How Human Beings Evolved from Our Closest Ancestors

Were Neanderthals really artists? | Art and design | The ...

The Guardian: Neanderthal Cave Art Gibraltar

Episode 2: The Rise of Humanity

The Big History of Civilizations

Craig G Benjamin (2016)

Film Review

This presentation traces the gradual differentiation of human beings from their closest ancestors. Humans belong to the subfamily of Homininae, which includes gorillas, chimpanzees and other bipedal apes. Human beings and chimps share 98.4% of the same genes. Benjamin asserts they’re both descended from the same ancestor 7 million years ago.

According to fossil evidence, primates began walking upright 6.5 million years ago. Some anthropologists attribute this adaptation to a cooling climate that shrank the size of African forests. Standing on two legs allowed early Homininae to see over long savanna grasses and carry food more easily.

A second cooling period 2.5 million years ago possibly favored the rise (via natural selection) of the genus Homo. Most Homo species seem to have used fire for warmth and to scare off predators. Homo habilis, Homo erectus and Homo Neanderthalis are the best known immediate precursors to Homo sapiens.

Homo erectus was the first known species of the genus Homo to stand fully erect (around 1.8 million years ago). They were also the first species to develop semicircular ear canals allowing for running, jumping and dancing.

Early Homo species began migrating out of Africa (mainly to Asia and southern Europe) about 1.7 million years ago, as food shortages led them to follow migrating animals.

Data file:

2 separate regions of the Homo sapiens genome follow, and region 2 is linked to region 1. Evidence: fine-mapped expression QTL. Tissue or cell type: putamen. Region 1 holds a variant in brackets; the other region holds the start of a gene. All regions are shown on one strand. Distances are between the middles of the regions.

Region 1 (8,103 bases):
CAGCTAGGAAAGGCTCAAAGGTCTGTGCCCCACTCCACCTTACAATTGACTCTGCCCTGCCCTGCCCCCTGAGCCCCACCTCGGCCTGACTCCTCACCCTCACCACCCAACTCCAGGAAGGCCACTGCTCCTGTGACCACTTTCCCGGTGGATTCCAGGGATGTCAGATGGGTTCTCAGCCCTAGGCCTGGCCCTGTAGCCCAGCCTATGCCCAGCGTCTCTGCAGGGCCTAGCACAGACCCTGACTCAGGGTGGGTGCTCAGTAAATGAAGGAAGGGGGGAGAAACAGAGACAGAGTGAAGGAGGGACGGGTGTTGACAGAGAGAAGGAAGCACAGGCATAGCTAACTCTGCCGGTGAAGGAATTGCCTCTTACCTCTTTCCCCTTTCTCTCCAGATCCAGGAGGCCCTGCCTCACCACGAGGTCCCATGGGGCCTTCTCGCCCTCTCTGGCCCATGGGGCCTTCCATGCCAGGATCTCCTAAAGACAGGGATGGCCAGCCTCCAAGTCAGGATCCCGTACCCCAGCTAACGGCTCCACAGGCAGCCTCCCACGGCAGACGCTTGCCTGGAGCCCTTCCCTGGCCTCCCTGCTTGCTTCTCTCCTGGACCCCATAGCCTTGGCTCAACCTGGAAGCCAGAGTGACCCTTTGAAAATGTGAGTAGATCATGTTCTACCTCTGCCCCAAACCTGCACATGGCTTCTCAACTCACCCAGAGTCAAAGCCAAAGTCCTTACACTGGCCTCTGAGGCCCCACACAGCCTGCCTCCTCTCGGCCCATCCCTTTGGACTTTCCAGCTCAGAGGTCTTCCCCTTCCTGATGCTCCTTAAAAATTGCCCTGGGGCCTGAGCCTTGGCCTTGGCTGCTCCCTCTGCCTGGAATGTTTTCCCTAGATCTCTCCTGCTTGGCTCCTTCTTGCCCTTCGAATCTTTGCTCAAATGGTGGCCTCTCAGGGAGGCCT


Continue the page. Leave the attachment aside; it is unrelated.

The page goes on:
The first evidence of symbolic language appeared around 500,000 BC. There are European Neanderthal cave paintings from 200,000 BC suggesting some use of language, collective learning and primitive tools. When members of the species Homo sapiens began migrating out of Africa after 100,000 BP, Neanderthals weren’t able to compete with their superior language, tools and collective planning skills. Archeological evidence suggests their species died out about 40,000 BC.

The film can be viewed free on Kanopy.

Jane Goodall: Animal Rights Champion

Through a Window: My Thirty Years with the Chimpanzees of Gombe

by Jane Goodall

Guernsey Press Limited (2000)

Book Review

In this book, primate ethologist Jane Goodall sums up her remarkable career studying the wild chimpanzees at the mountainous Gombe Reserve in modern day Tanzania. She was drafted for the project by renowned British anthropologist Dr Louis Leakey. Also she completed a PhD in ethology in 1965, at the time she had no education beyond high school. As she recounts in the book, this placed her advantage because she was not bound by prevailing biases about higher mammal (eg the absence of a “mind” in non-human animals that made them incapable of experiencing complex emotions).

In the course of her research, Goodall offered the first evidence that chimpanzees both make and use tools (it was long believed only humans could do so), that they engaged in war (during periods of food scarcity) on other chimpanzie groups, that there are capable of generalization and abstract thinking and that, like humans, they experience enduring family bonds, cooperate in hunting, care for the sick, grieve for the dead, share food, and experience depression and fear.

The book is primarily a collection of anecdotes about the chimp families she and her staff observed over her 30 year involvement with the Gombe Reserve. Chapters are organized by topic, such as sexual behavior, infant rearing, war, male dominance behavior, foster parenting and maternal death and depression in adolescent and adult chimps.

In the last chapter, she rails against the persistence of poachers (in the late eighties) who kill mother chimps to steal their infants for research labs and as pets. She goes on to describe her visits to the National Institutes of Health and other research labs and her horror at the inhumane conditions they are kept in.

In Appendix 1, she makes a passionate argument against the use of higher mammals in scientific research. In addition to demolishing the common argument that torturing research animals is essential to prevent human suffering, she points to numerous modern alternatives (eg tissue culture, in vitro studies and computer simulation).

Sea otters also use tools: Sea Otters’ Stone Tools Provide New Clues for Anthropologists